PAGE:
portrayed as a low casualty mission in the "good war" to get  
rid of the Taliban.

If you were to believe the news broadcasts, it's already a  
success.

Since the assault was always intended to be as much a 
publicity stunt as serving any military objective, Barack  
Obama and Gordon Brown will certainly be pleased at how the  
media has snapped into line and acted as stenographers for  
Nato press releases.

The truth is, most of the few hundred Taliban fighters in  
Marjah vanished well before the much touted offensive began,  
not being stupid enough to face up to 15,000 of the most  
heavily armed troops on the planet.

Much of what we've seen on the TV screens looks like random  
firing into empty space to give the cameras footage for the  
evening news bulletins.

But with very few enemy to engage it wasn't long -- two days  
in fact-- before tragedy struck when a missile attack looking 
for Taliban to kill managed to slaughter 12 civilians, five of 
them children -- the very people this war was supposedly  
tailored to keep out of harm's way.

The attack on Marjah is no different from the numerous other  
Nato "clear, hold and build" missions -- except in the amount 
of media ballyhoo.

And there's no reason why this should be different in the  
outcome, with the Taliban withdrawing tactically and biding  
its time, before infiltrating back into the town, once the  
overblown Operation Moshtarak, and its accompanying media  
circus, has moved on to some other flashpoint of resistance to 
foreign occupation.

The only reason the invading armies continue fighting a war  
that cannot be won is in the hope that some escape route can  
be found, from Obama and Brown's "war of necessity", which  
will leave in tact the credibility of the Western powers'  
ability to invade other countries with impunity.

The deaths of the 12 civilians this weekend is a brutal  
reminder of the heavy price many Afghans will pay in the  
months and years to come to save the face of those responsible 
for prosecuting a futile and unjustifiable war.

****************************** 
2) YOUR CHANCE TO MEET DAVID MILIBAND ON TOUR

Foreign Secretary David Miliband will be touring Britain in  
the coming weeks, holding Labour Party meetings to discuss  
Britain's foreign policy.

He has been much in the news recently, having failed in his  
protracted attempt to cover up British involvement in 
kidnapping and torturing -- a defining feature of the "war on 
terror".

Britain is long past that era when a minister caught deceiving 
the British public on this scale, would have had to resign.  
All the more reason why everywhere he goes to speak he is met 
by protests over his collusion with torture and his continuing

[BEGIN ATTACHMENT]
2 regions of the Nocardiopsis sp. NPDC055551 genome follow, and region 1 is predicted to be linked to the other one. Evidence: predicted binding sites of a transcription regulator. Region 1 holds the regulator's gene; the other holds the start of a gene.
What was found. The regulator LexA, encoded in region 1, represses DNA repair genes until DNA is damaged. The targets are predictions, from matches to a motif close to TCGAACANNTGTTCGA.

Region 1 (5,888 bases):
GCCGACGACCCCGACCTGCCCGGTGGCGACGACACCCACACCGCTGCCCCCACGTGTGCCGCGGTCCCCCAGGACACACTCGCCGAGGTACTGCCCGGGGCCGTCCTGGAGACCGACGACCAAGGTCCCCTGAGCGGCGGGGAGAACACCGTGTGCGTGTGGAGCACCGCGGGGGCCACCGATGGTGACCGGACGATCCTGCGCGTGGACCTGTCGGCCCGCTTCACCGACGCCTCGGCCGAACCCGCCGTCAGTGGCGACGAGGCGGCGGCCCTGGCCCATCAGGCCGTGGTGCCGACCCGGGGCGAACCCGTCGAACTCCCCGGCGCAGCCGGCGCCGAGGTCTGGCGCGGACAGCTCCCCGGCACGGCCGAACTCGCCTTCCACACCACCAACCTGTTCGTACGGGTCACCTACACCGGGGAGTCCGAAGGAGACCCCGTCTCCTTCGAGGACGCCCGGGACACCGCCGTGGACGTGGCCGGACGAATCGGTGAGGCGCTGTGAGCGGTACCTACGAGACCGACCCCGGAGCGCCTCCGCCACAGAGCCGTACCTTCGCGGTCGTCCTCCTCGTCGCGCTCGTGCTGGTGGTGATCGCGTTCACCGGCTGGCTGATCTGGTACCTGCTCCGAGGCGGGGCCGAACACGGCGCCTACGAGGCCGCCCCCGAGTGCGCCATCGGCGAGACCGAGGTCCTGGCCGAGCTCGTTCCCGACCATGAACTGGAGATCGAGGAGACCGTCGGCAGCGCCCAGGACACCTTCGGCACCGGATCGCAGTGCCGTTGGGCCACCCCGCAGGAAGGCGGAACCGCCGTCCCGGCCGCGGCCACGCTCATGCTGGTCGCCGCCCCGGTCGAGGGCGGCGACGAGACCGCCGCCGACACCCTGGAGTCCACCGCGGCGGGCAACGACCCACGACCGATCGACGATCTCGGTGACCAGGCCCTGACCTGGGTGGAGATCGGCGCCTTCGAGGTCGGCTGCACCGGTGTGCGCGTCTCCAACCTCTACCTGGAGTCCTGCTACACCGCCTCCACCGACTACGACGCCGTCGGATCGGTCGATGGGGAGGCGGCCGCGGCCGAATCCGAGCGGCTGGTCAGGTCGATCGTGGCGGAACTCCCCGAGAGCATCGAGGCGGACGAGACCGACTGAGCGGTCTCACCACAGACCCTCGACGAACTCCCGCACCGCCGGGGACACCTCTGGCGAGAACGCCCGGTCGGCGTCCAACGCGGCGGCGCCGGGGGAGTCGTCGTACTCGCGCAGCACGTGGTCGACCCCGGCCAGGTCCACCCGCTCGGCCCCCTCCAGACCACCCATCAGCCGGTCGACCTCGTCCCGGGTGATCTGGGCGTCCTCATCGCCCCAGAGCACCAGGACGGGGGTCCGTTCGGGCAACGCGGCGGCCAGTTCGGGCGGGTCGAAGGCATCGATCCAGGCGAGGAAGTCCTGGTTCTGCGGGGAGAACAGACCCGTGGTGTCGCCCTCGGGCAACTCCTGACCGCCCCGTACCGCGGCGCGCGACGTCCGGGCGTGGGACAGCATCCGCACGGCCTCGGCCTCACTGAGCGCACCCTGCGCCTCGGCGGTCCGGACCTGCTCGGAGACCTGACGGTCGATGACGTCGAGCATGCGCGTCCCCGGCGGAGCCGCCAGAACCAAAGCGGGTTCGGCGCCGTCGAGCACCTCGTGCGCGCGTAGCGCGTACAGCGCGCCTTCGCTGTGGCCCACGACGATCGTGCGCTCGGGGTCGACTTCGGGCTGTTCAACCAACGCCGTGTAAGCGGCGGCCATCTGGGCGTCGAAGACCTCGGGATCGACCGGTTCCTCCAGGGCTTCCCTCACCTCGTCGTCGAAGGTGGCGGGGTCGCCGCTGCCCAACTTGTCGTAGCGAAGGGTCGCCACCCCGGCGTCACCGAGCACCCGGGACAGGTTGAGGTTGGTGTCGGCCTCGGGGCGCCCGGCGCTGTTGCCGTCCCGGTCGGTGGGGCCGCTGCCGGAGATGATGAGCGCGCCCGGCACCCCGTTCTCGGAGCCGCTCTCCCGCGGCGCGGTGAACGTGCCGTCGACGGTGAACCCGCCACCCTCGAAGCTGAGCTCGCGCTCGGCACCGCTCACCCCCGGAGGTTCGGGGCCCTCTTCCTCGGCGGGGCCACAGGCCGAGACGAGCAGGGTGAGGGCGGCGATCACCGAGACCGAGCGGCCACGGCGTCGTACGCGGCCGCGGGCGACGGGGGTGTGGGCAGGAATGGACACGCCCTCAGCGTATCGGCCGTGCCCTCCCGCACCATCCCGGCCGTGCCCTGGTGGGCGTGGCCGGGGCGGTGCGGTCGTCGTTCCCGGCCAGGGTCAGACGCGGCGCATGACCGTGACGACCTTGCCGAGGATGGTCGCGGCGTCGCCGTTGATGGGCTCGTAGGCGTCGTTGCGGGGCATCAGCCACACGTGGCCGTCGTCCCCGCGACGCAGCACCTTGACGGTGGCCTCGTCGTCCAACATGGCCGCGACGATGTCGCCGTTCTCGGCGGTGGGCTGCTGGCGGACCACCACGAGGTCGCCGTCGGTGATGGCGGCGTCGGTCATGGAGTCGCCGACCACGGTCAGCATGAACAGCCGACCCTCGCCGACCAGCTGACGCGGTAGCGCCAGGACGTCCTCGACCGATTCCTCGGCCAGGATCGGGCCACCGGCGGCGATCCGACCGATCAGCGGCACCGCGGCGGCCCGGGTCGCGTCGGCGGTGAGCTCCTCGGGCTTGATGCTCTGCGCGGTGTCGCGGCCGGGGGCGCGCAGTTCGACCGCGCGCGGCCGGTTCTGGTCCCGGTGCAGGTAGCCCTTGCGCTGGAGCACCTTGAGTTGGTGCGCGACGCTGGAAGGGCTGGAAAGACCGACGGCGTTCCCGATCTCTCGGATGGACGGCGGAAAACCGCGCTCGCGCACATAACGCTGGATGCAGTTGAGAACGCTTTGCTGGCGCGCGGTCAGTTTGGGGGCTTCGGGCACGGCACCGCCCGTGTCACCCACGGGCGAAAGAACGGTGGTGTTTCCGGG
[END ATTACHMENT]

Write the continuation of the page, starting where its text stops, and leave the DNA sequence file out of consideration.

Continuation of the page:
advocacy of a war which in the past week alone has seen seven 
British soldiers killed.

Stop the War is asking its local groups to organise protests  
in towns and cities where Miliband is speaking. His first  
meeting is in London this Friday.

DAVID MILIBAND PROTEST 
TROOPS OUT OF AFGHANISTAN  
FRIDAY 19 FEBRUARY 6.00PM  
ST PAUL'S CHURCH  
HAMMERSMITH BROADWAY  
LONDON W6

****************************** 
3) VIDEO: THE DAY THE WORLD SAID NO TO WAR

Today is the seventh anniversary of the biggest demonstration 
in history  that took place on 15 February 2003.

A must watch trailer for a feature length documentary, which  
will be both a historical record and a celebration of an  
unforgettable day, is now available on the Stop the War  
website (see http://bit.ly/FeWuS). The film is titled WE ARE  
MANY and the brilliantly directed trailer certainly whets the 
appetite for the film to come.

The filmmaker, Amir Amirani, writing with playwright Caryl  
Churchill in the Guardian, sums up the central theme of the  
film: "The legacy of 2003 is that today many feel that it  
would be impossible for any government, even one convinced of 
a case for a just war, to carry the nation with it. Wars  
corrode our political system. But protest is the engine of  
democracy." (Read here: http://bit.ly/bGRHpA)

It's a lesson drawn by Lindsey German, national convenor of  
Stop the War, who says, "It's still hard to believe how many  
marched, and looking at the pictures now it brings back  
memories which will be with me forever.

"If we had succeeded on that day, the world would have been a 
better and safer place. But that demonstration was not the end 
of the story. We have kept campaigning over Iraq and over  
Afghanistan, Palestine and Iran.

"The warmongers have been disgraced in the public mind but  
still need to be held to account. Most importantly we must  
keep organising to end the existing wars and occupations and  
to stop future ones."

VIDEO: WE ARE MANY: http://bit.ly/FeWuS  
SEE ALSO: http://www.wearemany.tv

****************************** 
4) PROTEST AT JOE GLENTON'S COURT MARTIAL

Lance Corporal Joe Glenton, the British Soldier who refused to 
return to Afghanistan, faces court martial on Friday 5 March. 
As a result of his brave public campaigning against the war